Do you ask questions but immediately zone out and miss the answer? Do you struggle with procrastination? Maybe you have difficulty relaxing.
If you relate to these issues, you could have adult attention-deficient hyperactivity disorder (ADHD).
ADHD is a condition that’s often joked about and dismissed flippantly. “Sorry I didn’t hear what you said, it’s my ADHD.”
But the truth of the matter is, ADHD in adults can have debilitating effects on those with an undiagnosed condition.
While adults with ADHD don’t have to worry about getting in trouble at school, they may struggle with consistency at work, meeting deadlines, and being on time for meetings.
- Three times more likely to develop a substance abuse disorder
- Less likely to complete high school
- Earn less money
- More likely to get divorced
- More likely to lose a job
- More likely to file for bankruptcy
And an estimated 48 percent of adults who have ADHD have not yet discussed their symptoms with their doctor.
The good news is there are a number of things you can do for your mental health to curb the negative side effects of adult ADHD. But the first step to reducing its impact in your life is obtaining a proper diagnosis.
Six Questions to Ask Yourself
The Adult ADHD Self-Report Scale (ASRS) was released in April 2017 in the Journal of the American Medical Association – Psychiatry. The ASRS is a self-diagnosis scale developed by researchers of the World Health Organization (WHO) to help adults take a first step and determine if they should see their doctors for a proper diagnosis.
There are six basic questions outlined in the ASRS, which were developed to reliably identify ADHD in adults.
Ask yourself these six questions using the answers “never”, “rarely”, “sometimes”, “often” or “very often”:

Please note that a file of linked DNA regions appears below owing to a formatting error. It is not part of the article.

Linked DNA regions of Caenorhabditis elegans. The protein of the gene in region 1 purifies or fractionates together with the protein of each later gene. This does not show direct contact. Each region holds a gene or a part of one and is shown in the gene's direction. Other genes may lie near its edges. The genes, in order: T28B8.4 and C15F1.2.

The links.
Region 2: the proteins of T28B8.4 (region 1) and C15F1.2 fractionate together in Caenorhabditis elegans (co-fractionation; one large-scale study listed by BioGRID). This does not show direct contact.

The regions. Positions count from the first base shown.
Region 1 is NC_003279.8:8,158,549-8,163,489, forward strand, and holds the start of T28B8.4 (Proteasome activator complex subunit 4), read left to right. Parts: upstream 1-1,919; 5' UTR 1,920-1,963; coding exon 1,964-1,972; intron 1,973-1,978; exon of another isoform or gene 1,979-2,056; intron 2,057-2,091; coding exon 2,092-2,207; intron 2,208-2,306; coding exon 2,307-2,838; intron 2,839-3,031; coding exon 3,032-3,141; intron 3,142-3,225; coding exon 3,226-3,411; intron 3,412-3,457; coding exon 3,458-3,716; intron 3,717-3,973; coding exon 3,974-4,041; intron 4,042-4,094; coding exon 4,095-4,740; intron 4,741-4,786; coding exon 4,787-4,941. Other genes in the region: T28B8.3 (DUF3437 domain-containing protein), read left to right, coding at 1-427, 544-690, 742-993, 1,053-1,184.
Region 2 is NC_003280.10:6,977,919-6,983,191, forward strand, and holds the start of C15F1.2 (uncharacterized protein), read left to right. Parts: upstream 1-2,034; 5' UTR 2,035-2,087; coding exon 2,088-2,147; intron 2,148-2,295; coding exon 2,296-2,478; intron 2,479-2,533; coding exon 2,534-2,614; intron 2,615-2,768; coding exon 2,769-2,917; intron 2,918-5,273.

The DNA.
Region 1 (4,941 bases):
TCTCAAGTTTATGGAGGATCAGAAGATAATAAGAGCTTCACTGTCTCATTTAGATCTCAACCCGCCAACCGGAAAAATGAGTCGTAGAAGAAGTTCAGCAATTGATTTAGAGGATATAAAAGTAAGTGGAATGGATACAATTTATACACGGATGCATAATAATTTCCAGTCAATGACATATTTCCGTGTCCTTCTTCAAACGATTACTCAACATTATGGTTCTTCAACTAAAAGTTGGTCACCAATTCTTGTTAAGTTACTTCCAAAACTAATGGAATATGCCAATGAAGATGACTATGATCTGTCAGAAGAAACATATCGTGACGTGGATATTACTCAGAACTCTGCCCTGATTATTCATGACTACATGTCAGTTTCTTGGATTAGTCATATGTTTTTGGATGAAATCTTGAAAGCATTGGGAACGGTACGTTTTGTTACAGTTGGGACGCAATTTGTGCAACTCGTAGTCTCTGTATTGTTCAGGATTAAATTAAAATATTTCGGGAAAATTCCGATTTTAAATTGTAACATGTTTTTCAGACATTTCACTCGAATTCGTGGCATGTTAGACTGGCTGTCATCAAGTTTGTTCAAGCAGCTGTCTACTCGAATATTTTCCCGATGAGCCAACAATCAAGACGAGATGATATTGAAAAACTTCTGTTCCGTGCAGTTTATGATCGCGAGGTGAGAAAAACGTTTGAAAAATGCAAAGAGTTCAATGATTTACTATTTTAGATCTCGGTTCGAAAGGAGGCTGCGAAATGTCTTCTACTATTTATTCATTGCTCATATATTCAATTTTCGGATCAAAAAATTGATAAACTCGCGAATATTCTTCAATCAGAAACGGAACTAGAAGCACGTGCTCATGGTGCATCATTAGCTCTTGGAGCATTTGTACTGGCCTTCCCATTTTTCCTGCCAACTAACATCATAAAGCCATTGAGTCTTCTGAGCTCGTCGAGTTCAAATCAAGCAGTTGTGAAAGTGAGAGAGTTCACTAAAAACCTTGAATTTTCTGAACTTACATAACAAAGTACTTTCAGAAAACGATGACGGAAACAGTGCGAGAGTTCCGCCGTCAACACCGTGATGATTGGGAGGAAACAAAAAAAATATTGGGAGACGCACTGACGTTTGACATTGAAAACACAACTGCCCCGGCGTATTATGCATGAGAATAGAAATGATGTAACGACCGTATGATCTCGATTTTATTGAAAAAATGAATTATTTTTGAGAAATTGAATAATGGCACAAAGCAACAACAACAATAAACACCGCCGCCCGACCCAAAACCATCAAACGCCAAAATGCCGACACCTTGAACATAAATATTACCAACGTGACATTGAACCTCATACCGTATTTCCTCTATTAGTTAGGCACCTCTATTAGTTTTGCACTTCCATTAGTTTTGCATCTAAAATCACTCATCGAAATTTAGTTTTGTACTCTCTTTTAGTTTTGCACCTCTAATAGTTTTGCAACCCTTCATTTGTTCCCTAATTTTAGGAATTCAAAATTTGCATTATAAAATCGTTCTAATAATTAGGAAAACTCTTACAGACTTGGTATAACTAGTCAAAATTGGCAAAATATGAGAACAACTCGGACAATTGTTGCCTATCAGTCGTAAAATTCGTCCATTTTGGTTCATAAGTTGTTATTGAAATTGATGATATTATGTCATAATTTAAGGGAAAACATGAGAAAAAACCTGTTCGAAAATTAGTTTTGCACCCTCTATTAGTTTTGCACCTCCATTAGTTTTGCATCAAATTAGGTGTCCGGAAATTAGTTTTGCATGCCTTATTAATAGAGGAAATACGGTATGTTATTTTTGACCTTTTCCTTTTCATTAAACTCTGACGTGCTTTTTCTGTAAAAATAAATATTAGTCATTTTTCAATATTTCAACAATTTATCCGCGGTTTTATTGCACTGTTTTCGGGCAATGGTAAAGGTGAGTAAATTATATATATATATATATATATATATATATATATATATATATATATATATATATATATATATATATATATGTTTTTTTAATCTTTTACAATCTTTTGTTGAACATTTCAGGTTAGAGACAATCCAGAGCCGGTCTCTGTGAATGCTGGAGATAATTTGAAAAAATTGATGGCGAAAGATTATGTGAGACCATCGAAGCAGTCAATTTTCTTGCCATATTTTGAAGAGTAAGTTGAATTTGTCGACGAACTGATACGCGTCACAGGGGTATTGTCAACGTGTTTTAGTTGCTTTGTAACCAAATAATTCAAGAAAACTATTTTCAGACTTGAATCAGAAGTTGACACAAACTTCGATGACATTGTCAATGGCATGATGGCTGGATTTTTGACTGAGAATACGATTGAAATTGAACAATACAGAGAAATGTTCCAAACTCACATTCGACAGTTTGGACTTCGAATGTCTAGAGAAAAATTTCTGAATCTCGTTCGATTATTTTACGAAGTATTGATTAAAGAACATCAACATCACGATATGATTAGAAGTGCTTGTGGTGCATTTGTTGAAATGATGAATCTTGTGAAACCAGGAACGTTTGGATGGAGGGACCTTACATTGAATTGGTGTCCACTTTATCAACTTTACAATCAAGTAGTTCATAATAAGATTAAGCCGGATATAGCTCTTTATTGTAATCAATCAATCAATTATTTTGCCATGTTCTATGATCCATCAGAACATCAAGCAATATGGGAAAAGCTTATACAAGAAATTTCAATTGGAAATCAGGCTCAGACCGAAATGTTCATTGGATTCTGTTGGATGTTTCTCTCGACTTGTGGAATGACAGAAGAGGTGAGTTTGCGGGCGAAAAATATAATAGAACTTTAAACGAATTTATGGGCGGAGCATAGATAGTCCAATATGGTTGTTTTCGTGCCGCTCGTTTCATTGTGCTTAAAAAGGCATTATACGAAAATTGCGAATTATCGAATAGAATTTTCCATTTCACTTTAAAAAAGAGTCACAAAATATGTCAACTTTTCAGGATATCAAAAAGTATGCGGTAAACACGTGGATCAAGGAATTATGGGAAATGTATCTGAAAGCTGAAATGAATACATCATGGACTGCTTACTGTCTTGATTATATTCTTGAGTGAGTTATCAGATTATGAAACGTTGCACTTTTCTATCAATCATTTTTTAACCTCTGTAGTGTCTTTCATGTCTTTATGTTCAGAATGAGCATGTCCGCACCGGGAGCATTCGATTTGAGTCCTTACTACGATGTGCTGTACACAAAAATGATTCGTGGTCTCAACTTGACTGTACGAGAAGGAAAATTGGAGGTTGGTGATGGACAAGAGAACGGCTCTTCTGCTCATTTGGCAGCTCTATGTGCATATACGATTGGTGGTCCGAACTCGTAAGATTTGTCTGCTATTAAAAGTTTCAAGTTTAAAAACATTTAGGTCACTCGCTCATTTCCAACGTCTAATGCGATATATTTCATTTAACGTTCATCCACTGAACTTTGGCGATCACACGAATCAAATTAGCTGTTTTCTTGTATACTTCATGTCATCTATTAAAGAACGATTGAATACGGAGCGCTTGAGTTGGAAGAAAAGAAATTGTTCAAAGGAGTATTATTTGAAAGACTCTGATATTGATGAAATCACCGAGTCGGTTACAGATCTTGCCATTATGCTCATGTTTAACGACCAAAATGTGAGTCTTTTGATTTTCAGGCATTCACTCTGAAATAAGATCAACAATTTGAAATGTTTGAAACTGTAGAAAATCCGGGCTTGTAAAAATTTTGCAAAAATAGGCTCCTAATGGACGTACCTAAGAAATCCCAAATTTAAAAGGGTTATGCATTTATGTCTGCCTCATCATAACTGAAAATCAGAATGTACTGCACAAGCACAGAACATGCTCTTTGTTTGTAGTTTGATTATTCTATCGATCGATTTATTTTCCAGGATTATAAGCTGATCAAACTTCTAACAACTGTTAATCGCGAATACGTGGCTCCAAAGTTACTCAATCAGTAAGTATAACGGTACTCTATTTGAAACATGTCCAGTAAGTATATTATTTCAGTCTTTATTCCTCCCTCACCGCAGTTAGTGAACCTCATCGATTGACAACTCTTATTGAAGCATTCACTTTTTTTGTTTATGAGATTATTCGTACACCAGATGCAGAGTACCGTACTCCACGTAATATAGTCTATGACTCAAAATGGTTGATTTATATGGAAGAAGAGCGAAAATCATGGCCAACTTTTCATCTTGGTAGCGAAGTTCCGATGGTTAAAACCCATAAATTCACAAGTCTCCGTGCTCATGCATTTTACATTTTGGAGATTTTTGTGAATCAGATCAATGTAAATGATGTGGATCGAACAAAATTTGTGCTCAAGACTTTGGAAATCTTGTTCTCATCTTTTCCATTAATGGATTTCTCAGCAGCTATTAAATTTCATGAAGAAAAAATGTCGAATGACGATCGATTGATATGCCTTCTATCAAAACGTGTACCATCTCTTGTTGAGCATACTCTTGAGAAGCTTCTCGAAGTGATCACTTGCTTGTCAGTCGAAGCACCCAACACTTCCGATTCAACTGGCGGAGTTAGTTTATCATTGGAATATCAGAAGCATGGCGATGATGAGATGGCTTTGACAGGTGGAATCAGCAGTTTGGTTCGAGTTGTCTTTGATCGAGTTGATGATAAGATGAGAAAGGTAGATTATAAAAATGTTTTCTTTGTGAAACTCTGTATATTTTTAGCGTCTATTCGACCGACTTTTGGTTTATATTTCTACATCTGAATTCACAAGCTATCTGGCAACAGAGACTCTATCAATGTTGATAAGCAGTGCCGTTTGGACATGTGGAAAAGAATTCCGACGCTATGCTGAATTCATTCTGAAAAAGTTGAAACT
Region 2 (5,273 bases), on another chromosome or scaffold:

- How often do you have difficulty concentrating on what people say to you, even when they are speaking to you directly?
- How often do you leave your seat during meetings and other situations in which you are expected to remain seated?
- How often do you have difficulty unwinding and relaxing when you have time to yourself?
- When you’re in a conversation, how often do you find yourself finishing the sentence of the people you are talking to before they can finish it themselves?
- How often do you put things off until the last minute?
- How often do you depend on others to keep your life in order and attend to details?
If your answers to the above questions made you suspicious that you might have ADHD, there’s a longer questionnaire of 18 questions that you can check out.
It’s important to understand that both these questionnaires do not replace the professional diagnosis of a doctor. In fact, you’ll need a complete diagnosis from a doctor familiar with adult ADHD.
The same report which outlined these questions, also found an adult ADHD prevalence of 8.2 percent in the United States. This is almost double the rate of adult ADHD found in a commonly cited 2006 study from the American Journal of Psychiatry of 4.4 percent.
Stimulants Aren’t Always the Answer!
Here are 7 Tips for Living with Adult ADHD
Being diagnosed with ADHD for most adults is a huge relief. Especially since there are options to alleviate the impacts of your condition.
If you’ve struggled with undiagnosed ADHD, chances are you’ve felt incompetent, inadequate or even stupid at times. In reality, you’re none of those things.